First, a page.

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Python Requests: Exercises, Practice, Solution

Python Requests [9 exercises with solution]

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Requests is an elegant and simple HTTP library for Python, built for human beings. Requests allows you to send HTTP/1.1 requests extremely easily. There's no need to manually add query strings to your URLs, or to form-encode your POST data. Keep-alive and HTTP connection pooling are 100% automatic.

1. Write a Python code to find the Requests module - version, licence, copyright information, author, author email, document url, title and description. Go to the editor
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2. Write a Python code to check the status code issued by a server in response to a client's request made to the server. Print all of the methods and attributes available to objects on successful request. Go to the editor
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3. Write a Python code to send a request to a web page, and print the response text and content. Also get the raw socket response from the server. Go to the editor
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4. Write a Python code to send a request to a web page, and print the information of headers. Also parse these values and print key-value pairs holding various information. Go to the editor
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5. Write a Python code to send a request to a web page, and print the JSON value of the response. Also print each key value of the response. Go to the editor
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6. Write a Python code to send a request to a web page and stop waiting for a response after a given number of seconds. In the event of times out of request, raise Timeout exception. Go to the editor
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7. Write a Python code to send some sort of data in the URL's query string. Go to the editor
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8. Write a Python code to send cookies to a given server and access cookies from the response of a server. Go to the editor
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9. Write a Python code to verify the SSL certificate for a website which is certified. Go to the editor
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Python: Tips of the Day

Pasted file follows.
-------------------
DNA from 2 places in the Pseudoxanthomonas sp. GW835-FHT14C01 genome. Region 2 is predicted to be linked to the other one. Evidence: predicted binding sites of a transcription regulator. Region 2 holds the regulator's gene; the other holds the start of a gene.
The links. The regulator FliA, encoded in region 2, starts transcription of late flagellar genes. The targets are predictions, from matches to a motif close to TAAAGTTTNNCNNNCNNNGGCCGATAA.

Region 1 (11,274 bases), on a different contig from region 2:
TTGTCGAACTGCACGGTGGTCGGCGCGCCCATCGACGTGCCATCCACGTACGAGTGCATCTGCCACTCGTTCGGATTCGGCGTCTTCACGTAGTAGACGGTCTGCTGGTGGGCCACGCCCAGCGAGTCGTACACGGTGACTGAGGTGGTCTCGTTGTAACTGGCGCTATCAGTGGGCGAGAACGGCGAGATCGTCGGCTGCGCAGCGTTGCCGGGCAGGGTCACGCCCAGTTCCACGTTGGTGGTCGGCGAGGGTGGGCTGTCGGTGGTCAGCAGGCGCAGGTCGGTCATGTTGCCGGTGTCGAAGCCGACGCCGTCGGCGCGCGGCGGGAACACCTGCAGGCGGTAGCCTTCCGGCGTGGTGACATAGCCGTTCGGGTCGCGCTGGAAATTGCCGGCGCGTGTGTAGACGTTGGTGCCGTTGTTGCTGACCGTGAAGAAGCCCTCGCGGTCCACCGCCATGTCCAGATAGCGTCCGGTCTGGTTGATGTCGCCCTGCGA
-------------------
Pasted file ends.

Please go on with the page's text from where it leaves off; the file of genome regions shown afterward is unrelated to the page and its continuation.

Python: Kwargs

**kwargs and *args are function arguments that can be very useful.

They are quite underused and often under-understood as well.

Let's try to explain what kwargs are and how to use them.

  • While *args are used to pass arguments at an unknown amount to functions, **kwargs are used to do the same but with named arguments.
  • So, if *args is a list being passed as an argument, you can think of **kwargs as a dictionary that's being passed as an argument to a function.
  • You can use arguments as you wish as long as you follow the correct order which is: arg1, arg2, *args, **kwargs. It's okay to use only one of those but you can't mix the order, for instance, you can't have: function(**kwargs, arg1), that'd be a major faux pas in Python.
  • Another example: You can do function(*args,**kwargs) since it follows the correct order.
  • Here is an example. Let's say satelites are given with their names and weight in tons in dictionary format. Code prints their weight as kilograms along with their names.
def payloads(**kwargs):
    for key, value in kwargs.items():
        print( key+" |||", float(value)*100)
payloads(NavSat1 = '2.5', BaysatG2 = '4')

Output:

NavSat1 ||| 250.0
BaysatG2 ||| 400.0

Since the function above would work for any number of dictionary keys, **kwargs makes perfect sense rather than passing arguments with a fixed amount.

def payloads(**kwargs):
    for key, value in kwargs.items():
        print( key+" |||", float(value)*100)

sats={"Tx211":"3", "V1":"0.50"}
payloads(**sats)

Output:

Tx211 ||| 300.0
V1 ||| 50.0